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Detection and confirmation of Mycobacterium avium subsp. paratuberculosis in clinical samples

Herthnek, David (2006). Detection and confirmation of Mycobacterium avium subsp. paratuberculosis in clinical samples. Uppsala : Sveriges lantbruksuniv. , Report (Department of Biomedical Sciences and Veterinary Public Health, Swedish University of Agricultural Sciences), 1653-8315 ; 1
ISBN 91-576-7167-2
[Licentiate thesis]

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Abstract

Mycobacterium avium subsp. paratuberculosis (MAP) is the causative agent of the serious disease paratuberculosis in ruminants. It is a chronic enteric disease that causes considerable economic losses worldwide. Paratuberculosis leads to reduced milk production and eventually, diarrhoea, weight loss and death. Its slow development, the inappropriate immune response of the host and the fastidiousness of the bacteria all contribute to the difficulty of early diagnosis, necessary to restrict spread of the disease. Thanks to rigorous control measures, paratuberculosis is rare or absent in Sweden. However, occasional import-related outbreaks have occurred, during which all animals in the infected herds were culled. Freedom from paratuberculosis is mainly monitored by slow culture methods. In some situations, fast and reliable alternative methods are needed, for instance, when semen is imported for breeding purposes. Donor bulls may be asymptomatic carriers of MAP and the risk for venereal transmission of the disease is insufficiently investigated. In this thesis, the development and sensitivity assessment of a protocol for detection of MAP in bovine semen by real-time PCR is described. Beadbeating with zirconia/silica beads and phenol/chloroform extraction was used to purify the bacterial DNA and it was shown to successfully remove PCR inhibiting substances. A method for accurately evaluating the analytical sensitivity was also developed. By analysis of artificially infected samples, a sensitivity of 10 organisms per 100 µl sample was assessed. The target gene, for the method described here and for many other PCR methods for detection of MAP, is the insertion element IS900. Although specific for MAP, it has been shown to share similarities with genes in other mycobacteria. Positive PCR results must, therefore, be confirmed by an alternative method. Three novel real-time PCR systems were designed and validated on 267 strains and 58 positive clinical faecal and tissue samples. Two systems were based on IS900 and one system on the MAP-specific gene F57. The latter was the most specific for MAP and is therefore the recommended system for confirmation, but as it was slightly less sensitive when tested on pure DNA, the other systems may be applied when necessary.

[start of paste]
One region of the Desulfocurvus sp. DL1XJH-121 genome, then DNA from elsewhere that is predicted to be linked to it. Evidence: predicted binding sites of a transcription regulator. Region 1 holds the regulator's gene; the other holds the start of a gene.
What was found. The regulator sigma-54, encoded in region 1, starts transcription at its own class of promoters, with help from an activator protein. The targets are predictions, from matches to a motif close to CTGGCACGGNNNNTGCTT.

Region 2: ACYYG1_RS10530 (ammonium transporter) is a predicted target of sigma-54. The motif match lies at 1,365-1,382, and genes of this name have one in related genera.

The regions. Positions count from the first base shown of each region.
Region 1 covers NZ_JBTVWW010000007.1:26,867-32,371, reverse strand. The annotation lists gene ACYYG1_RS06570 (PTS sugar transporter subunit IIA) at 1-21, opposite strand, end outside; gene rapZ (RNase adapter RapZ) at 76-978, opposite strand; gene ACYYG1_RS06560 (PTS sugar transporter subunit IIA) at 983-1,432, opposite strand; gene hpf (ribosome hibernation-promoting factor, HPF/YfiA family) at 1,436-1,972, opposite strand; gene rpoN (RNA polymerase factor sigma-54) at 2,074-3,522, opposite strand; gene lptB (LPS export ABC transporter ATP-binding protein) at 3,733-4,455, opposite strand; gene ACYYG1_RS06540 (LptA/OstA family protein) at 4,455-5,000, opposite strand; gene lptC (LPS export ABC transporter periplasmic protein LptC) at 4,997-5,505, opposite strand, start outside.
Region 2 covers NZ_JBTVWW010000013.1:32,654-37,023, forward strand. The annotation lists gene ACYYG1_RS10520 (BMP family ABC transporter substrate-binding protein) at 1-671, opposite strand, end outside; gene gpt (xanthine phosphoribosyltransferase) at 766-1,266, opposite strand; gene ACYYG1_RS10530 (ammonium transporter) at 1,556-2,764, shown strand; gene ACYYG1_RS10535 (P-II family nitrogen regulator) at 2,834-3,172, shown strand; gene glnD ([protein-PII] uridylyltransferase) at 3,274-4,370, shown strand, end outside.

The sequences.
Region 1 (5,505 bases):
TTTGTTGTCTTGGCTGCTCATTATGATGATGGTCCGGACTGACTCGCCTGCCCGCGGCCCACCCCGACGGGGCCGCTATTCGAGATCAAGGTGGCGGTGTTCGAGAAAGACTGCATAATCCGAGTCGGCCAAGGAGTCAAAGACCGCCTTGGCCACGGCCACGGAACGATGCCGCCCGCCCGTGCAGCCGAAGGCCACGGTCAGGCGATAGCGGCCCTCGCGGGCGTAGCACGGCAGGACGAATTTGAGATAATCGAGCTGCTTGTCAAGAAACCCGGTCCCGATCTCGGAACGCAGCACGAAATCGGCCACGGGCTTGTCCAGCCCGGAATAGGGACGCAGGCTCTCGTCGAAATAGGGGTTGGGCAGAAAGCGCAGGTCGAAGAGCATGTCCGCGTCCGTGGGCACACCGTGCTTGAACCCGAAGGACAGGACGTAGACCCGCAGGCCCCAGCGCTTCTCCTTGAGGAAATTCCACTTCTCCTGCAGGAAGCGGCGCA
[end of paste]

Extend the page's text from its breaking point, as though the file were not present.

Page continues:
Authors/Creators:Herthnek, David
Title:Detection and confirmation of Mycobacterium avium subsp. paratuberculosis in clinical samples
Series/Journal:Report (Department of Biomedical Sciences and Veterinary Public Health, Swedish University of Agricultural Sciences) (1653-8315)
Year of publishing :August 2006
Volume:1
Number of Pages:37
Papers/manuscripts:
NumberReferences
ALLI. Herthnek, D., Englund, S, Willemsen, P.T.J. & Bölske, G. (2006). Sensitive detection of Mycobacterium avium subsp. paratuberculosis in bovine semen by real-time PCR. J Appl Microbiol 100: 1095-102. II. Herthnek, D. & Bölske, G. (2006). New PCR systems to confirm real-time PCR detection of Mycobacterium avium subsp. paratuberculosis. (Submitted)
Place of Publication:Uppsala
ISBN for printed version:91-576-7167-2
ISSN:1653-8315
Language:English
Publication Type:Licentiate thesis
Full Text Status:Public
Agrovoc terms:cattle, mycobacterium avium, paratuberculosis, animal diseases, semen, faeces, pcr, microbiological analysis, laboratory diagnosis, dna, sweden
Keywords:bacterial infection, bovine semen, confirmation, detection, diagnosis, F57, faeces, IS900, Johne’s disease, microbiology, Mycobacterium avium subsp. paratuberculosis, real-time PCR.
URN:NBN:urn:nbn:se:slu:epsilon-1158
Permanent URL:
http://urn.kb.se/resolve?urn=urn:nbn:se:slu:epsilon-1158
ID Code:1171
Department:(VH) > Dept. of Biomedical Sciences and Veterinary Public Health
Deposited By: David Herthnek
Deposited On:30 Aug 2006 00:00
Metadata Last Modified:13 May 2015 10:29

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